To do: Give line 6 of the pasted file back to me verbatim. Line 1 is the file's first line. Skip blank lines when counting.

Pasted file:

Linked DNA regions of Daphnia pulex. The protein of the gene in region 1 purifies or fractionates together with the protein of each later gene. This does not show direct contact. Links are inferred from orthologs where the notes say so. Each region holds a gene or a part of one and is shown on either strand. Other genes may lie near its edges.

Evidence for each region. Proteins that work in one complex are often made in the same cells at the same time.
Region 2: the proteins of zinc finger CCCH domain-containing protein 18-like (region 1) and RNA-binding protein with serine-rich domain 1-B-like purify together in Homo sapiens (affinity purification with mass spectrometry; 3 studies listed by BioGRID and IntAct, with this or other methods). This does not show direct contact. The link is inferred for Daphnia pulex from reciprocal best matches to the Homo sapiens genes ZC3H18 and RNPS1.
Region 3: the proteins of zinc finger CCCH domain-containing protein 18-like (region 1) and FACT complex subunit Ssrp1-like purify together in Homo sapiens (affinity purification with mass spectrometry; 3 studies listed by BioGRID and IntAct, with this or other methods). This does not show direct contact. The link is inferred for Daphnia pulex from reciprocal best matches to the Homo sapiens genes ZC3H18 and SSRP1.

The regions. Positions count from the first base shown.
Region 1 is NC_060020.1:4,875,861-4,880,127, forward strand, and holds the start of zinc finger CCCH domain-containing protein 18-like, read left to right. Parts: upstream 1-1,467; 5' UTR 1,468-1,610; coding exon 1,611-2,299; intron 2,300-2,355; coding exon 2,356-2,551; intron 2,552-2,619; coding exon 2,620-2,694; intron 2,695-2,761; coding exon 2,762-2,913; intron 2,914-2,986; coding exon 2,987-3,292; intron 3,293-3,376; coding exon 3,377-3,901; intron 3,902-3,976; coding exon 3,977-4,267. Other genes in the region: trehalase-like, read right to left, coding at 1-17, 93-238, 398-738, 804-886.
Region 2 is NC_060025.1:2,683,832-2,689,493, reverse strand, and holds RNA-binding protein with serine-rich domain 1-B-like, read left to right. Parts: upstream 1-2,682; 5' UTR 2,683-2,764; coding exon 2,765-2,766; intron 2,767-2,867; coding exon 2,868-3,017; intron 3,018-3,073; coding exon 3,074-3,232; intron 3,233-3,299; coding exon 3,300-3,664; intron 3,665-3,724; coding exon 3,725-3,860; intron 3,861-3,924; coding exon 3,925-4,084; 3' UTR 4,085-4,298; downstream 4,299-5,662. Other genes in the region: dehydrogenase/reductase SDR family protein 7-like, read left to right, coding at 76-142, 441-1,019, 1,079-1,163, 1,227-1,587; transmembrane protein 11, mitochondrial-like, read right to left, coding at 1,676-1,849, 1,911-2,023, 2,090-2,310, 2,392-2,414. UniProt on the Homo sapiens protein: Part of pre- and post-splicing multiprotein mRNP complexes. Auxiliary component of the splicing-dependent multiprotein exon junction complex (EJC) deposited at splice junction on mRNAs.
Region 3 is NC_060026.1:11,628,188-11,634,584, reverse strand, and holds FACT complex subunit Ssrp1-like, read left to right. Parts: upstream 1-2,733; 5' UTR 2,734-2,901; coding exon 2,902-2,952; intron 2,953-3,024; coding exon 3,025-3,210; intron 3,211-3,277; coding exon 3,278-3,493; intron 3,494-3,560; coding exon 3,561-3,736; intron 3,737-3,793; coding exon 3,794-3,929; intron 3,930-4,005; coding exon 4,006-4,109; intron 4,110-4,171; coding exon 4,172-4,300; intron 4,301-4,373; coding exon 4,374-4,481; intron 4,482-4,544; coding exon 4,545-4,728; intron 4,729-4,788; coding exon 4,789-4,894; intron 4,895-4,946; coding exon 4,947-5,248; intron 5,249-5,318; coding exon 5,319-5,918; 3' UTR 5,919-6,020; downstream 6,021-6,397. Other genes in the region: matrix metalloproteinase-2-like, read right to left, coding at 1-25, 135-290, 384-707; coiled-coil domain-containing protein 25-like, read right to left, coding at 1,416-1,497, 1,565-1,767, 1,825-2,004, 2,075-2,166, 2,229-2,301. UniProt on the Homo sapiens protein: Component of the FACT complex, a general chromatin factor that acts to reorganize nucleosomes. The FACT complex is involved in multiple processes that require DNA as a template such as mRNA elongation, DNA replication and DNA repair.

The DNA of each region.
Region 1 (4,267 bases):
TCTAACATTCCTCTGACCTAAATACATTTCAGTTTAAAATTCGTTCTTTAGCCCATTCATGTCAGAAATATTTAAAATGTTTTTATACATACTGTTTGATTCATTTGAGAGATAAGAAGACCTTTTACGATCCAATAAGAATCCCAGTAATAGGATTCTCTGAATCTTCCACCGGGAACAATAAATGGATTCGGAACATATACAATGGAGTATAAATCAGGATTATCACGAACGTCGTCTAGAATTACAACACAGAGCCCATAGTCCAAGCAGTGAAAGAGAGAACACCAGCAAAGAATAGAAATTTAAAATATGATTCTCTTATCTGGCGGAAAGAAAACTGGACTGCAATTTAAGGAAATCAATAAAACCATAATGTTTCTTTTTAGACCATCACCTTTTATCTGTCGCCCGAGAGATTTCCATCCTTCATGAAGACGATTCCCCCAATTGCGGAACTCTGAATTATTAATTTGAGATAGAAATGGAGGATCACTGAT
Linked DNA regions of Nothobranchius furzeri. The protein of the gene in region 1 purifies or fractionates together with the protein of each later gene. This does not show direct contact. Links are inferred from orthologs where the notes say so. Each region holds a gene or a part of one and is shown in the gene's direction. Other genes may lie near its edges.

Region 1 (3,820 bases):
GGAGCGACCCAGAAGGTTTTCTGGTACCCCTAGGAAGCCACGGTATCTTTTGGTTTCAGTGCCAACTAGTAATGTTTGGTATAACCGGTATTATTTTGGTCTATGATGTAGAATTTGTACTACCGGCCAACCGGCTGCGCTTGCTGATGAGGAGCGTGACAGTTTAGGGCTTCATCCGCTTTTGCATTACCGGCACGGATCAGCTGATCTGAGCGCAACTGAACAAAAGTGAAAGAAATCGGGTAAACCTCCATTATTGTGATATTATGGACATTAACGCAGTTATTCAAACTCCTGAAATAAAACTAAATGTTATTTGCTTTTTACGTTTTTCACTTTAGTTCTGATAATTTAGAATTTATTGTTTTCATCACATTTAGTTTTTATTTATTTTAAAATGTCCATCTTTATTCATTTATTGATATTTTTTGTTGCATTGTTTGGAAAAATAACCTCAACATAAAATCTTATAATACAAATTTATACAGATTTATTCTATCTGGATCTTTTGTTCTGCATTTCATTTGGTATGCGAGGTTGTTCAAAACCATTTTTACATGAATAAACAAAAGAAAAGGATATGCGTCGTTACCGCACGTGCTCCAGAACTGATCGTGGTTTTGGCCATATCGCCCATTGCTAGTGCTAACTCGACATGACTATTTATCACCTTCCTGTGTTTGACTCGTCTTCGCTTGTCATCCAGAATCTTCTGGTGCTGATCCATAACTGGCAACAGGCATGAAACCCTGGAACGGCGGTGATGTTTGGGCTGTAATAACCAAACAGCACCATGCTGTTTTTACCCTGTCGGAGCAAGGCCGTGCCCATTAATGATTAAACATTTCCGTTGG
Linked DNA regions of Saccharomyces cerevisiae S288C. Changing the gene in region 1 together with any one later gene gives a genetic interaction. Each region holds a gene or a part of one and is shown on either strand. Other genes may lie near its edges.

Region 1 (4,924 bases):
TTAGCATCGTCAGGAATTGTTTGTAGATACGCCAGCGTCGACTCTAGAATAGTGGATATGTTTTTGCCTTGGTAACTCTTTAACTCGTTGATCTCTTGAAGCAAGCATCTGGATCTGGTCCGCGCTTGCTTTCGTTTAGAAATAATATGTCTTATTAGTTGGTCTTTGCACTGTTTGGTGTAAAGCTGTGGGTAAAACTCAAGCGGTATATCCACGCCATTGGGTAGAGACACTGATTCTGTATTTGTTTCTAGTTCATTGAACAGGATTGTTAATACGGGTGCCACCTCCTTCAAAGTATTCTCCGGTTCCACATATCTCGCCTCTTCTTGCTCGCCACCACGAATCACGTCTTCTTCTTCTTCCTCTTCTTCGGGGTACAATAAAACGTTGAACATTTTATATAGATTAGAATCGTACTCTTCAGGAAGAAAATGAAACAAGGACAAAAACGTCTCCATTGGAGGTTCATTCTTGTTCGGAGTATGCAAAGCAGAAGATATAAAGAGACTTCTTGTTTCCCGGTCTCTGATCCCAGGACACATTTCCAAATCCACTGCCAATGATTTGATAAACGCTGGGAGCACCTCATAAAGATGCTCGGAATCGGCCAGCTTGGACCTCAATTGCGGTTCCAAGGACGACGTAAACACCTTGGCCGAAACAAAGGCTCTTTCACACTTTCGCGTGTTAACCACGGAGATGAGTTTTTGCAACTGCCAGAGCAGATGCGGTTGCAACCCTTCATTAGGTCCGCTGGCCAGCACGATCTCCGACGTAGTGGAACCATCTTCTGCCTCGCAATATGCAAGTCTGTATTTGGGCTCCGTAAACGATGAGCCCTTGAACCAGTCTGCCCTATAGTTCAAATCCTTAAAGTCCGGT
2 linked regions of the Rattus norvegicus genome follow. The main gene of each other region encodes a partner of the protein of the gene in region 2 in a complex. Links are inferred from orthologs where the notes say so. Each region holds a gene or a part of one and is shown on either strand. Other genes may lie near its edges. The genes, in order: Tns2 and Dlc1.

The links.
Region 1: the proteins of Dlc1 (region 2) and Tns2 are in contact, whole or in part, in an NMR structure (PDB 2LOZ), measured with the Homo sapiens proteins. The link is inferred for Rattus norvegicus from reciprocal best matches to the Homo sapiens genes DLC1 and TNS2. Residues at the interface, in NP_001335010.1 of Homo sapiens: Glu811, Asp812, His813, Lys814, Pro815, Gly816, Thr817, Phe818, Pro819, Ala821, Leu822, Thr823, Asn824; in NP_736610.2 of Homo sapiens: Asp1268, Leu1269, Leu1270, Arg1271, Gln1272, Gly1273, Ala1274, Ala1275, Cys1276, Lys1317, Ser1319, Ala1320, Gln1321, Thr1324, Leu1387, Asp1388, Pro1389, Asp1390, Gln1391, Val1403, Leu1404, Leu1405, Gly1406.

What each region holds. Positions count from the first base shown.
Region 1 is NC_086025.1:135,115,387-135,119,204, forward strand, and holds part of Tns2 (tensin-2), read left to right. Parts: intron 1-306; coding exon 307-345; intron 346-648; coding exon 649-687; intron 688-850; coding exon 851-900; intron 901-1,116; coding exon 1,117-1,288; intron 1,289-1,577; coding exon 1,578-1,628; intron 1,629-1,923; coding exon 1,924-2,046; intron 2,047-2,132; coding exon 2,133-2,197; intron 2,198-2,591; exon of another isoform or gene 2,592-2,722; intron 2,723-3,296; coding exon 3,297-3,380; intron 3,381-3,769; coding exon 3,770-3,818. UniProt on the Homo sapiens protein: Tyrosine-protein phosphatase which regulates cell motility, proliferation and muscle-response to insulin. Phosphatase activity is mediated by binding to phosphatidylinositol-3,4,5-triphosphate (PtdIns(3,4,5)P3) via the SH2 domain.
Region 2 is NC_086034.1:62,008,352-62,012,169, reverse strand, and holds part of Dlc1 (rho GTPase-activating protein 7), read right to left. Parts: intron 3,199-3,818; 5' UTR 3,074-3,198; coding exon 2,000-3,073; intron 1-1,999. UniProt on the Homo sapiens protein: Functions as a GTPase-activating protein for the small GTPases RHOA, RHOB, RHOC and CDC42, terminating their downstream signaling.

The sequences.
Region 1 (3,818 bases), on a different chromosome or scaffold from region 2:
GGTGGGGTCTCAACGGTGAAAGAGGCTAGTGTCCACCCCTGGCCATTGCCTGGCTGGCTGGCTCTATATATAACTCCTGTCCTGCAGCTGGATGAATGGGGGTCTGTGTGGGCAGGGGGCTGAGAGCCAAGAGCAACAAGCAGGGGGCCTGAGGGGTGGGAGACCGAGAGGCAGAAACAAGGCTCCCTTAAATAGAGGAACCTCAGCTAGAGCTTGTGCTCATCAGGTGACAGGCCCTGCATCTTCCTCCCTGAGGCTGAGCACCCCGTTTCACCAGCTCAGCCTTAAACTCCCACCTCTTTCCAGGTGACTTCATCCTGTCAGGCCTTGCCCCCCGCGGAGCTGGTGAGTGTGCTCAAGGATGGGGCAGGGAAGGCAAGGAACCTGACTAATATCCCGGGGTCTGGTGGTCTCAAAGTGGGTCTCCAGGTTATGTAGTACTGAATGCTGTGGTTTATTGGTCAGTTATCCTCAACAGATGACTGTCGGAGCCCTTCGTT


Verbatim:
Region 1 is NC_060020.1:4,875,861-4,880,127, forward strand, and holds the start of zinc finger CCCH domain-containing protein 18-like, read left to right. Parts: upstream 1-1,467; 5' UTR 1,468-1,610; coding exon 1,611-2,299; intron 2,300-2,355; coding exon 2,356-2,551; intron 2,552-2,619; coding exon 2,620-2,694; intron 2,695-2,761; coding exon 2,762-2,913; intron 2,914-2,986; coding exon 2,987-3,292; intron 3,293-3,376; coding exon 3,377-3,901; intron 3,902-3,976; coding exon 3,977-4,267. Other genes in the region: trehalase-like, read right to left, coding at 1-17, 93-238, 398-738, 804-886.